***, **, * represent significant coefficients at the 1%, 5% and 10% respectively.

4.2. The Determinants of the Child’s Nutritional Health

In what will follow, we want to assess the net effect of poverty on the child’s nutritional health. To do this, we introduced other known control variables. These are in fact the characteristics of the child, the parents, or of the household, community and the environment that we have previously specified. Three regression models are proposed (Table 4).

4.2.1. The Characteristics of the Child

The results obtained for the age are consistent with the literature. We found the coefficients significant at the 1% threshold: negative for the age and positive for age squared. As regards the gender, one obtains significant negative coefficients at the threshold of 1%. This result thus confirms the results of Svedberg on the absence of bias against girls.

We found that the presence of a twin significantly deteriorates the size. This result is consistent with those of previous works.

An interval between the birth of the child studied and that of the previous child, has a significant and positive effect on its size.

Our study shows that the birth rank has no impact on the child’s size. Finally, we note that the integration of the child with its siblings has no impact on its growth.

4.2.2. Characteristics of the Parents and the Household

With respect to the characteristics of the mother, the mother’s state of health represented by body mass index, has a significant negative impact on the child’s growth index. This could reflect the fact that household food security is not guaranteed and deteriorates accordingly the child’s nutritional status.

Virtually all the works confirmed the role of the mother’s education. This is also the case in our research where this variable has a very significant positive effect on the child’s health. An increase of one year in the mother’s years of education increases the growth score, all other things being equal, by 0.04. Moreover, it must be emphasized that the fact that the mother knows how to read has no effect on the child’s nutritional status: the coefficient of this variable is negative and non-significant (regression model 2). One can interpret this result as

Table 4. Relationship between height for age index, wealth index and the control variables.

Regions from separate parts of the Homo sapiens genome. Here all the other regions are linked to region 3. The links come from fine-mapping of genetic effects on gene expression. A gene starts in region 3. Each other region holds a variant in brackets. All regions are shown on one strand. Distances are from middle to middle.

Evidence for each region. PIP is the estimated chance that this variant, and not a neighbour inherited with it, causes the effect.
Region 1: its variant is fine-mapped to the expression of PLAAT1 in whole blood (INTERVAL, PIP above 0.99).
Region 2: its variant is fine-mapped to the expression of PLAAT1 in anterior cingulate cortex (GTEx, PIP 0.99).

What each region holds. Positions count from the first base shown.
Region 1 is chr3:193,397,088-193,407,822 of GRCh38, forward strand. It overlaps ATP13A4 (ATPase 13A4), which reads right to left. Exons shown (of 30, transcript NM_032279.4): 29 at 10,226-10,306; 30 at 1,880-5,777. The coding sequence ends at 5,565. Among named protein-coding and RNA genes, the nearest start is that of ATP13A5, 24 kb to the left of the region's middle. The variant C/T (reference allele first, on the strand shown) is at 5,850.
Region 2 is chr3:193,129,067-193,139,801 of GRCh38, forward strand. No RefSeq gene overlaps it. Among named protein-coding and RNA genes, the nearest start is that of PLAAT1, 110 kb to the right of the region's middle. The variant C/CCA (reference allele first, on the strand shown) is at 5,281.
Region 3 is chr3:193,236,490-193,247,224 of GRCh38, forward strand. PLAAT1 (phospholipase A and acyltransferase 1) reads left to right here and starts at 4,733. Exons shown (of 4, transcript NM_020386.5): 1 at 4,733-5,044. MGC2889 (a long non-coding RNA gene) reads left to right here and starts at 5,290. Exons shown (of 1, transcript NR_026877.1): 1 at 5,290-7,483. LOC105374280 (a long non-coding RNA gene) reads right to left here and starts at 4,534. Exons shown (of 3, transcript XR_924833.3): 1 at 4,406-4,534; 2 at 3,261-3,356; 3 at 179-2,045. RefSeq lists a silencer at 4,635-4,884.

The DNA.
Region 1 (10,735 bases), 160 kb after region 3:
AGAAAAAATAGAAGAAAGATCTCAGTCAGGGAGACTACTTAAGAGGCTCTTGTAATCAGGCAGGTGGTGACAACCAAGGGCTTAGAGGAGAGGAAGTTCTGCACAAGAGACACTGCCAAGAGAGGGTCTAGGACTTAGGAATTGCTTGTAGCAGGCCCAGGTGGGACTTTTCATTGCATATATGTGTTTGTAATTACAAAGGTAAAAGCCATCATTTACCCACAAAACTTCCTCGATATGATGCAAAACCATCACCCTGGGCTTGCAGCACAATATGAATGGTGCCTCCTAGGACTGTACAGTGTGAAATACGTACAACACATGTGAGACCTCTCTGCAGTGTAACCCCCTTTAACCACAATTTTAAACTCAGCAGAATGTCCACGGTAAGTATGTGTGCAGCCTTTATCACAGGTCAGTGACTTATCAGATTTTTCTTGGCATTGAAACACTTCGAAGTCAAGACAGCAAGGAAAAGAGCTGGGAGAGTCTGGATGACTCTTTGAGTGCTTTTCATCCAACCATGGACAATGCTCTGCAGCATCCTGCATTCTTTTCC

***, **, * represent significant coefficients at the 1%, 5% and 10% respectively.

follows: “knowing how to read and write in a language without attending a formal school is not enough to put into practise the lessons received in the area of nutrition and child care”.

By including the variable “access to at least one media”, we wanted to confirm the argument of Thomas, Strauss and Henriques [12] according to which, the influence of maternal education may be interpreted by a better understanding and reception of the information necessary to improve the child’s health; and in this case, given the mother’s level of education and the household resources, access to different media should play a positive role. This hypothesis is rejected in the case of our sample. The variable access to the media has a positive effect, however, it is not significant (Model 2 and 3).

We found that the family status of women does not intervene in the child’s development. The fact that the woman lives alone, or in a polygamous union, has no impact on the child’s nutritional status.

The wealth index always appears as a major determinant of the child’s nutritional status. Its coefficient remains high and very significant. As of now, an increase in the household wealth of 10%, would reduce chronic malnutrition by 4.3%. This result is close to that obtained by [3] , for Benin (4%), but very much higher than that found by [4] for Bangladesh, namely 0.8%. It will also be noted, that the effect of the wealth index has a great impact on that of education.

4.2.3. The Characteristics of the Environment (or the Community)

Some studies have found a reasonably solid connection between access to water and electricity and the nutritional status of the child. In contrast to these studies, in the sample from the Demographic and Health Survey of Congo, these two variables are not significant factors in the child’s growth. Most of the coefficients on these two variables are negative, that is to say they do not have the expected sign. It should be noted that access to safe drinking water and electricity depends in general on the state through their national companies for distribution of water and electricity. One can therefore be connected to these distribution networks and not have water or electricity during a good period of the year.